11 persuasion, grows if she does speak the truth. The reference to a messenger at the beginning of this final triad, devoted to praise of Damophilus and the conveyance (in the epode) of his plea, suggests that it is a message delivered to Arcesilas. In the following antistrophe, a description of Demophilus may reflect the narrator: οὐδὲ μακύνων τέλος οὐδέν. ὁ γὰρ καιρὸς πρὸς ἀνθρώπων βραχὺ μέτρον ἔχει. εὖ νιν ἔγνωκεν θεράπων δέ οἱ, οὐ δράστας ὀπαδεῖ. (Pythian ) ( nor delaying any accomplishment, since opportunity in men s affairs has a brief span. He has come to know it well; he serves it as an attendant, not a hireling. (Translation of Race)) Braswell suggests that τέλος here indicates the accomplishment of an action, 41 and this action, which Damophilus does not hesitate to perform, is asking the king to call him back to Cyrene. Braswell further comments that the implication of l. 286 is that Demophilus, as the narrator goes on to say (287), has recognized (εὖ νιν ἔγνωκεν) that it is a favourable moment to seek reconciliation with the king and has accordingly taken the necessary steps. 42 However, while describing Damophilus, οὐδὲ μακύνων τέλος οὐδέν reflects also the narrator, who is about to end the song τέλος can mean completion and simultaneously, in the concluding epode, put forward Damophilus plea, thereby not delaying the accomplishment of asking the king to recall the exiled Cyrenaean. In the gnomic statement of l. 286 καιρός, a difficult word which here may refer to something like the opportune moment, suggests the limited time during which the king may be willing to allow Damophilus to return to Cyrene. However, as Pfeijffer notes, in references to the poetic enactment, especially in so-called break off passages, καιρός describes what is expedient from the poet s point of view, the criterion being effectiveness in the light of the encomiastic aims of his odes. 43 Pythian indicates that the song itself is about to be broken off as soon as Damophilus plea, the message of the Muse, has been delivered. In the following lines the suffering exile, Damophilus, is likened to Atlas: 41 Braswell (1988) Braswell (1988) Pfeijffer (1999b) pocket ed. 390 ad P He cites O ; P , 9. 78, 10. 4; N On καιρός in Pindar, cf. Pfeijffer (1999b) with ref. on p. 392.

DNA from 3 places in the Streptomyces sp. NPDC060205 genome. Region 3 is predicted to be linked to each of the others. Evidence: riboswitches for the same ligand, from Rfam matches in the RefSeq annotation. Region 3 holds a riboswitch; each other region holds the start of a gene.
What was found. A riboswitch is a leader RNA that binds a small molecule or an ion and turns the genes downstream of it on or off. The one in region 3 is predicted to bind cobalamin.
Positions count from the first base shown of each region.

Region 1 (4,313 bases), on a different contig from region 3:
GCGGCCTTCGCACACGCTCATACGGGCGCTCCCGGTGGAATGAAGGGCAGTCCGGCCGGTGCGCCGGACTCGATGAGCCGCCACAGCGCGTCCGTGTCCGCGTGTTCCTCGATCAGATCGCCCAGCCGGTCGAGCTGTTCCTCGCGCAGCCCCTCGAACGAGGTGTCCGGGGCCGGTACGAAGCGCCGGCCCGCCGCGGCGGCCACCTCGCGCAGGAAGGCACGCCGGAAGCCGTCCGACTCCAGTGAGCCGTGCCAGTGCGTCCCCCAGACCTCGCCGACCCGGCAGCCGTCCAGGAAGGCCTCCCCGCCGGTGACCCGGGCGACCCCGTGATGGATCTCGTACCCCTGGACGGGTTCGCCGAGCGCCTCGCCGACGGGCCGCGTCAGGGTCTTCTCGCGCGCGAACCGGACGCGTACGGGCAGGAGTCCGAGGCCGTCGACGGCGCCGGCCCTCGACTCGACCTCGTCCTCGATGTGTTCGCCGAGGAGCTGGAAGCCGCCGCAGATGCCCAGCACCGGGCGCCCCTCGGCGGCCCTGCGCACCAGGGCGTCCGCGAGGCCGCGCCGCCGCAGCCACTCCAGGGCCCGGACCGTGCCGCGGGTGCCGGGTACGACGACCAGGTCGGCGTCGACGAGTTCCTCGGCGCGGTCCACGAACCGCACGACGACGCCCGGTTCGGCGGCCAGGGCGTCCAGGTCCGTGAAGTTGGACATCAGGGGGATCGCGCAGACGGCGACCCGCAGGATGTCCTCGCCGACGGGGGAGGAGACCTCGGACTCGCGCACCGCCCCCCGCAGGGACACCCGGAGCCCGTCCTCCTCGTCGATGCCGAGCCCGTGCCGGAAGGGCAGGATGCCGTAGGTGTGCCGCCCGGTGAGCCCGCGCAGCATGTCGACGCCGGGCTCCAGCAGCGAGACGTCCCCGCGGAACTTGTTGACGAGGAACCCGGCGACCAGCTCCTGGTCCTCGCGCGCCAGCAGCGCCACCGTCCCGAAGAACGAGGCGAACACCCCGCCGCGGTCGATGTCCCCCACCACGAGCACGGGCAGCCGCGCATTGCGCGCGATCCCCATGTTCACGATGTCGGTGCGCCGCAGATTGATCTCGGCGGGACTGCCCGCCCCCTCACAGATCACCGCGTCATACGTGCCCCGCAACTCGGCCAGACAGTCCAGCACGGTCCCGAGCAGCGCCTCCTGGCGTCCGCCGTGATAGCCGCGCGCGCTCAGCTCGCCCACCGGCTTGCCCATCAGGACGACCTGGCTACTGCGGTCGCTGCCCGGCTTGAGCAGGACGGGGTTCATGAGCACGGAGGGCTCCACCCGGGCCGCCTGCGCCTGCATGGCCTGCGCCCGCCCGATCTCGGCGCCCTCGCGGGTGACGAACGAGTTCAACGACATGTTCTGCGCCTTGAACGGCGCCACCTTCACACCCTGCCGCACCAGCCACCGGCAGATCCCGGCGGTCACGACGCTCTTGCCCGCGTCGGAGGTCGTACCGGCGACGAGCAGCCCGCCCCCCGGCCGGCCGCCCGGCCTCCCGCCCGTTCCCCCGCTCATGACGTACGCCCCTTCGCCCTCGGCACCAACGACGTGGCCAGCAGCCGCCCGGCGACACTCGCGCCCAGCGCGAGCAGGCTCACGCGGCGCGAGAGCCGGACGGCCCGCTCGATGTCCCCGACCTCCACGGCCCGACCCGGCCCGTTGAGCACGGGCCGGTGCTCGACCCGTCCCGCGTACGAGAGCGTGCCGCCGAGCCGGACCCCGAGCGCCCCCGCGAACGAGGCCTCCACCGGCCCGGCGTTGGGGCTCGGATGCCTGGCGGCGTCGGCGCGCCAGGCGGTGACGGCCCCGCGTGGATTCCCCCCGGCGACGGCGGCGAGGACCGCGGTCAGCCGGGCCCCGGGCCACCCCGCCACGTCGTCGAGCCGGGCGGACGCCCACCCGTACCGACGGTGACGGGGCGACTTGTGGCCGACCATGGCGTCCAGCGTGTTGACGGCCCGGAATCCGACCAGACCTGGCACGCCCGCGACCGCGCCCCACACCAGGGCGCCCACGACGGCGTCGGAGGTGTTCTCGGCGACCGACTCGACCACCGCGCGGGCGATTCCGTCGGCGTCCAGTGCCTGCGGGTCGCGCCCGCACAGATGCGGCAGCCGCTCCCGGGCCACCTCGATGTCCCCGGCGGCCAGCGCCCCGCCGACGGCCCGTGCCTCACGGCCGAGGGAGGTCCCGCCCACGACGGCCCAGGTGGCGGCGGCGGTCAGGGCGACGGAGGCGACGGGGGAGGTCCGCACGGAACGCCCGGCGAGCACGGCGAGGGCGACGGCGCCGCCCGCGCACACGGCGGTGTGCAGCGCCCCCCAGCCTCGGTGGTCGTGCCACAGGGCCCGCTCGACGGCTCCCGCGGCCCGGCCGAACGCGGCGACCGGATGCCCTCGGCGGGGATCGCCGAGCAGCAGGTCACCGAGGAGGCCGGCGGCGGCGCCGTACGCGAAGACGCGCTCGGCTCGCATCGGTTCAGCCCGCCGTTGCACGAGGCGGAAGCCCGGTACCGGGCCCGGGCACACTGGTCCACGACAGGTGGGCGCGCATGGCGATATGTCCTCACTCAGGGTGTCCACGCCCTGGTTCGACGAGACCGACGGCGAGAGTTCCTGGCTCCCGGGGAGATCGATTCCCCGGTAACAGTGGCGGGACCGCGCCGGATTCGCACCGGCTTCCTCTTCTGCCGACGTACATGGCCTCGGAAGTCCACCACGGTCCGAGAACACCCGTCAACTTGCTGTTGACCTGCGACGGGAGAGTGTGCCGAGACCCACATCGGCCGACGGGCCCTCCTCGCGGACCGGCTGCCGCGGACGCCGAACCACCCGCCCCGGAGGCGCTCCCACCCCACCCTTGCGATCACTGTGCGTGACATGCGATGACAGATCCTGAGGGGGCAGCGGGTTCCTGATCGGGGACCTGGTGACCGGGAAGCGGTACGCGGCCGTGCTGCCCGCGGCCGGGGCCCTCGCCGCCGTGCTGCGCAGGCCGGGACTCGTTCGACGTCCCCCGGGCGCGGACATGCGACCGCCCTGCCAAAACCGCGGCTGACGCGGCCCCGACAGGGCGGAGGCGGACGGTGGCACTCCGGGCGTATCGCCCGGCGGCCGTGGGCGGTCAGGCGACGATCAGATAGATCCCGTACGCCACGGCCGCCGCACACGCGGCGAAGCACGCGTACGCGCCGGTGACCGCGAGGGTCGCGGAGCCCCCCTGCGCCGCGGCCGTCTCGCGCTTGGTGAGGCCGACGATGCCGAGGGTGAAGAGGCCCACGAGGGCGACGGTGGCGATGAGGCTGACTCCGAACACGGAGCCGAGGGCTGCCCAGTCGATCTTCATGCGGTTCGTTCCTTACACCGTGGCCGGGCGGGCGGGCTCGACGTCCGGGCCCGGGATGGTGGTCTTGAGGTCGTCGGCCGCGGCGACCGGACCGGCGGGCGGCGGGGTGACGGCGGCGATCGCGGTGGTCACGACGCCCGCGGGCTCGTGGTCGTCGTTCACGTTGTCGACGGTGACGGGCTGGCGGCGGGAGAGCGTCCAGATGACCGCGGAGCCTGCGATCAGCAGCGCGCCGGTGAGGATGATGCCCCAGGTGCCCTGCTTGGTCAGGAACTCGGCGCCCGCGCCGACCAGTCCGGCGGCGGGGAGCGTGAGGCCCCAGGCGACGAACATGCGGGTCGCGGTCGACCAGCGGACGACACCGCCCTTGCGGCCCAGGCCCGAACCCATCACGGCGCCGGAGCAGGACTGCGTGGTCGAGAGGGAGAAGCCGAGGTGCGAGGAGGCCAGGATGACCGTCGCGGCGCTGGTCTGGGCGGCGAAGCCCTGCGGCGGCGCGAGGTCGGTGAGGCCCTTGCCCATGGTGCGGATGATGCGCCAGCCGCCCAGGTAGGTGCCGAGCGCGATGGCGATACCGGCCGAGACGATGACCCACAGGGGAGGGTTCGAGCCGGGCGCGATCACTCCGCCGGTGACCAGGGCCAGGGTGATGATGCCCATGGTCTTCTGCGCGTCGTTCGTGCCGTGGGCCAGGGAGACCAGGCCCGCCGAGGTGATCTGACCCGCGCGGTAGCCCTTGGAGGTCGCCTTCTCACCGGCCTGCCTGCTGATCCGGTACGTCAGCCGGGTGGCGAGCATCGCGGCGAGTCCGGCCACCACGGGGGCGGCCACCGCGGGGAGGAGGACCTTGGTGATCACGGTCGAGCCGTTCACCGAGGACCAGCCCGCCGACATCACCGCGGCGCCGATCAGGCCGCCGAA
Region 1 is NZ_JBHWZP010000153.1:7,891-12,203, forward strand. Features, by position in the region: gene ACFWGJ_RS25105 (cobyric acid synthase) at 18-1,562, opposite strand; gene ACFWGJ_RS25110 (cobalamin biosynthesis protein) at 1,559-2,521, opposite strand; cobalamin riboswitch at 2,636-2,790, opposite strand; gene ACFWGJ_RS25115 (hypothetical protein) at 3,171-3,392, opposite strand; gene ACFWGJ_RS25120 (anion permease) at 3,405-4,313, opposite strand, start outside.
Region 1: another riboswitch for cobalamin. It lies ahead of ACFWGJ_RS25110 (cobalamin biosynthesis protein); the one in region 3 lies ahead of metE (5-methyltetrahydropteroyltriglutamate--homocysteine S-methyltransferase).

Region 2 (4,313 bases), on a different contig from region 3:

12 φαντὶ δ ἔμμεν τοῦτ ἀνιαρότατον, καλὰ γινώσκοντ ἀνάγκᾳ ἐκτὸς ἔχειν πόδα. καὶ μὰν κεῖνος Ἄτλας οὐρανῷ προσπαλαίει νῦν γε πατρῴας ἀπὸ γᾶς ἀπό τε κτεάνων λῦσε δὲ Ζεὺς ἄφθιτος Τιτᾶνας. ἐν δὲ χρόνῳ μεταβολαὶ λήξαντος οὔρου < > ἱστίων. (They say that the most distressing thing is to know the good, but to be forced to stay away. Yes, that Atlas is wrestling even now with the sky away from his homeland and his possessions; yet immortal Zeus released the Titans. In the course of time sails are changed when the wind dies down. (Translation of Race.)) As Gildersleeve and others have pointed out, the comparison of Damophilus to Atlas echoes the parable in the preceding triad of the oak, which supports the wall of a foreign city. 44 The likening of Damophilus to Atlas is followed by an implicit likening of Arcesilas to Zeus. The latter comparison seems to involve exceptionally high praise. Not counting the cases involving Heracles a man when he performed his exploits and only subsequently a god (see next chapter) the only other epinician honorand apart from Arcesilas to be compared to a god is another king, Hieron, whose rule also seems to be presented as analogous to that of Zeus in Pythian In the gnomic statement at the transition to the closing epode (ll ) what is implied by μεταβολαὶ ἱστίων ( change of the sails ) depends on the meaning of οὔρου. οὖρος usually means favourable breeze, but can also just mean wind, or even rough breeze, storm. 46 The change of the sails referred to here could imply if the wind that now drops has been strong enough to necessitate furling the sails and letting the ship be driven off course both that the sails are hoisted and that the course is set for the ship s destination. Alternatively, if the wind has not been strong enough for the ship to be blown off course, it would be enough to hoist the sails further. Independent of its context, then, the gnomic statement of ll is ambiguous. When considered in relation to the context, at least three different are possible. Gnomic statements forming part of break-offs are often applicable either to the honorand or to the narrator, but in this special case where the 44 Gildersleeve (1880) 303; Braswell (1988) 367, Cf. Race (1997) i See LSJ s. v.; Braswell (1988) 392; Gentili et al. (1995) 509.